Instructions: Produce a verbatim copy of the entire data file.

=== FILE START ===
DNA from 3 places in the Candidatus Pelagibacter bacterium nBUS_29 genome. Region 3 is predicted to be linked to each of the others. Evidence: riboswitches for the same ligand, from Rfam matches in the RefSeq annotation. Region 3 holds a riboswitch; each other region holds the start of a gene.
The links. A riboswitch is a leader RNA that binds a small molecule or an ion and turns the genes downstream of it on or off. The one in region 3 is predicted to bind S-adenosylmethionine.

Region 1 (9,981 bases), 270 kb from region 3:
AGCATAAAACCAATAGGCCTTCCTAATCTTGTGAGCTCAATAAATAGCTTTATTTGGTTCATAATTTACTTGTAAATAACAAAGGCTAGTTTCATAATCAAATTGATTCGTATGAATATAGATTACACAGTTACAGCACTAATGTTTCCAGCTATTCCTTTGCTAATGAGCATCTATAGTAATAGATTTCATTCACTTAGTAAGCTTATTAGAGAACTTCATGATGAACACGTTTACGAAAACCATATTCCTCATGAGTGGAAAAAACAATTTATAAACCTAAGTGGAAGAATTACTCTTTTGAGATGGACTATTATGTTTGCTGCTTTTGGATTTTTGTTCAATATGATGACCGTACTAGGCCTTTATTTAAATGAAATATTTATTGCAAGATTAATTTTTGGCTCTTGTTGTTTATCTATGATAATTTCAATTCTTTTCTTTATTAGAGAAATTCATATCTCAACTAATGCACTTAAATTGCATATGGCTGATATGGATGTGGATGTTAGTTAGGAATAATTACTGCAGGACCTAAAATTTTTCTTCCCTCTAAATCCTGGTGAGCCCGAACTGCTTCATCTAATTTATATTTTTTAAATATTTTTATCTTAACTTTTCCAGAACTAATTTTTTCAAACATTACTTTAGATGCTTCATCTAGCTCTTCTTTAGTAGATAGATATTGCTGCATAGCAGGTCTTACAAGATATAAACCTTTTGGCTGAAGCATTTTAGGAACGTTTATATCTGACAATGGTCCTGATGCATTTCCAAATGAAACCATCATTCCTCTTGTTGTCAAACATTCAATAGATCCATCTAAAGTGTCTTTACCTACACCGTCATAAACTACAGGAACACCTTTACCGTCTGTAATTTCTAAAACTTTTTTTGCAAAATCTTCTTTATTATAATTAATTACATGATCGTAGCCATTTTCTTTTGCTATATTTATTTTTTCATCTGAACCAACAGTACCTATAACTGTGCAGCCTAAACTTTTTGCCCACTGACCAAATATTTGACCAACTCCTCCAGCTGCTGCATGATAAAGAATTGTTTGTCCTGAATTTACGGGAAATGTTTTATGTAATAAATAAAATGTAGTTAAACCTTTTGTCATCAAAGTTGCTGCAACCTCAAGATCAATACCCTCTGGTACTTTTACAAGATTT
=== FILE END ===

DNA from 3 places in the Candidatus Pelagibacter bacterium nBUS_29 genome. Region 3 is predicted to be linked to each of the others. Evidence: riboswitches for the same ligand, from Rfam matches in the RefSeq annotation. Region 3 holds a riboswitch; each other region holds the start of a gene.
The links. A riboswitch is a leader RNA that binds a small molecule or an ion and turns the genes downstream of it on or off. The one in region 3 is predicted to bind S-adenosylmethionine.

Region 1 (9,981 bases), 270 kb from region 3:
AGCATAAAACCAATAGGCCTTCCTAATCTTGTGAGCTCAATAAATAGCTTTATTTGGTTCATAATTTACTTGTAAATAACAAAGGCTAGTTTCATAATCAAATTGATTCGTATGAATATAGATTACACAGTTACAGCACTAATGTTTCCAGCTATTCCTTTGCTAATGAGCATCTATAGTAATAGATTTCATTCACTTAGTAAGCTTATTAGAGAACTTCATGATGAACACGTTTACGAAAACCATATTCCTCATGAGTGGAAAAAACAATTTATAAACCTAAGTGGAAGAATTACTCTTTTGAGATGGACTATTATGTTTGCTGCTTTTGGATTTTTGTTCAATATGATGACCGTACTAGGCCTTTATTTAAATGAAATATTTATTGCAAGATTAATTTTTGGCTCTTGTTGTTTATCTATGATAATTTCAATTCTTTTCTTTATTAGAGAAATTCATATCTCAACTAATGCACTTAAATTGCATATGGCTGATATGGATGTGGATGTTAGTTAGGAATAATTACTGCAGGACCTAAAATTTTTCTTCCCTCTAAATCCTGGTGAGCCCGAACTGCTTCATCTAATTTATATTTTTTAAATATTTTTATCTTAACTTTTCCAGAACTAATTTTTTCAAACATTACTTTAGATGCTTCATCTAGCTCTTCTTTAGTAGATAGATATTGCTGCATAGCAGGTCTTACAAGATATAAACCTTTTGGCTGAAGCATTTTAGGAACGTTTATATCTGACAATGGTCCTGATGCATTTCCAAATGAAACCATCATTCCTCTTGTTGTCAAACATTCAATAGATCCATCTAAAGTGTCTTTACCTACACCGTCATAAACTACAGGAACACCTTTACCGTCTGTAATTTCTAAAACTTTTTTTGCAAAATCTTCTTTATTATAATTAATTACATGATCGTAGCCATTTTCTTTTGCTATATTTATTTTTTCATCTGAACCAACAGTACCTATAACTGTGCAGCCTAAACTTTTTGCCCACTGACCAAATATTTGACCAACTCCTCCAGCTGCTGCATGATAAAGAATTGTTTGTCCTGAATTTACGGGAAATGTTTTATGTAATAAATAAAATGTAGTTAAACCTTTTGTCATCAAAGTTGCTGCAACCTCAAGATCAATACCCTCTGGTACTTTTACAAGATTT